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figs-msg – 1/12/08

 

Period figs. Uses of figs in period. Recipes.

 

NOTE: See also the files: fruits-msg, bananas-msg, grapes-msg, fruit-quinces-msg, fruit-melons-msg, pomegranates-msg, fruit-pies-msg, berries-msg.

 

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NOTICE -

 

This file is a collection of various messages having a common theme that I  have collected from my reading of the various computer networks. Some messages date back to 1989, some may be as recent as yesterday.

 

This file is part of a collection of files called Stefan's Florilegium. These files are available on the Internet at: http://www.florilegium.org

 

I  have done  a limited amount  of  editing. Messages having to do  with separate topics  were sometimes split into different files and sometimes extraneous information was removed. For instance, the  message IDs  were removed to save space and remove clutter.

 

The comments made in these messages are not necessarily my viewpoints. I make  no claims  as  to the accuracy  of  the information  given by the individual authors.

 

Please  respect the time  and  efforts of  those who have written  these messages. The  copyright status  of these messages  is  unclear at this time. If  information  is  published  from  these  messages, please give credit to the originator(s).

 

Thank you,

    Mark S. Harris                  AKA:  THLord Stefan li Rous

                                          Stefan at florilegium.org

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Date: Sat, 20 Jun 1998 02:12:56 EDT

From: korrin.daardain at juno.com (Korrin S DaArdain)

Subject: SC - Roasted Figs with Thyme and Honey

 

Fresh figs are one of nature's miracles; they're like candy that grows on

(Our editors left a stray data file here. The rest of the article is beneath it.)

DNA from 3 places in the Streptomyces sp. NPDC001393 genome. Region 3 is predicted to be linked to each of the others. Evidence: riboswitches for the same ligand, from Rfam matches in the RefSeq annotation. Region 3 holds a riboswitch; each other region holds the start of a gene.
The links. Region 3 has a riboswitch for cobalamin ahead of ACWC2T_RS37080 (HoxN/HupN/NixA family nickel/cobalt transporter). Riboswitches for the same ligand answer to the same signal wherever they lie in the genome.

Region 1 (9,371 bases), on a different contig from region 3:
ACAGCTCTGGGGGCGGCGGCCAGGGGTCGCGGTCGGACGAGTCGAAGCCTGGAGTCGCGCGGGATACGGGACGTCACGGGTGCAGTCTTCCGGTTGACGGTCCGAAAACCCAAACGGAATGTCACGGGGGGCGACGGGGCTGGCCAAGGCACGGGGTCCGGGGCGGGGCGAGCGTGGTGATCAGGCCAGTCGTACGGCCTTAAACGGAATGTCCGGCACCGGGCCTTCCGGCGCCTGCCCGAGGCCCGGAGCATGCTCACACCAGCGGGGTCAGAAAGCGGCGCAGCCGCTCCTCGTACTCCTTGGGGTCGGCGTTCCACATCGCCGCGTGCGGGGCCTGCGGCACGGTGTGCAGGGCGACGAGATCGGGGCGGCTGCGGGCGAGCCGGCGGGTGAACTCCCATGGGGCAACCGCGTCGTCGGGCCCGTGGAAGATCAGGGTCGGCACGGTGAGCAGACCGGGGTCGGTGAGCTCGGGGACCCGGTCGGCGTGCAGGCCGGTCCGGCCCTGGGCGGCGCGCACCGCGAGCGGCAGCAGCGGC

trees. I love them as a dessert with a little Gorgonzola or goat cheese,

and you can certainly serve these figs with your favorite cheese.

 

Roasted Figs with Thyme and Honey

 

1 tsp (5 ml) butter, margarine, or vegetable oil

8 large fresh figs, cut in half

3 Tbs (45 ml) honey

1/4 cup (60 ml) dry red wine (or orange juice for a non alcoholic

version)

1/4 tsp (1 ml) dried thyme, or 4 sprigs fresh thyme

 

Grease the bottom of a baking dish with the butter. Place the figs, cut

side down, in the bottom. Cover the figs with the honey and wine, and add

the thyme on top. Cover with aluminum foil and bake at 375F (190C) for 15

minutes. Serve hot, cold, or at room temperature. Serves 4.

 

Korrin S. DaArdain

Kingdom of An Tir.

Korrin.DaArdain at Juno.com

 

 

Date: Sat, 1 Aug 1998 10:21:39 EDT

From: Seton1355 at aol.com

Subject: SC - fig web site

 

http://www.californiafigs.com  California Fig Advisory Board

 

I am posting this web site for the people who have fig trees in their yards &

would like some recipe ideas. Go to it!  Phillipa

 

 

Date: Thu, 13 Apr 2000 14:34:08 EDT

From: Seton1355 at aol.com

Subject: SC - poached figs in spiced honey syrup

 

This sure looks medieval to me so I am passing it along.

Phillipa

 

POACHED FIGS IN SPICED HONEY SYRUP

M.S. Milliken & S. Feniger, Food TV

3 cups water

1/2 cup sugar

1/2 cup honey

12 allspice berries

12 cloves

12 juniper berries

12 fresh slightly unripe figs

Fresh mint sprigs

Combine water, sugar and honey in heavy large skillet. Stir over low heat

until sugar and honey dissolve. Add allspice, cloves and juniper berries.

Bring to simmer. Add figs, cover and simmer until figs are just tender,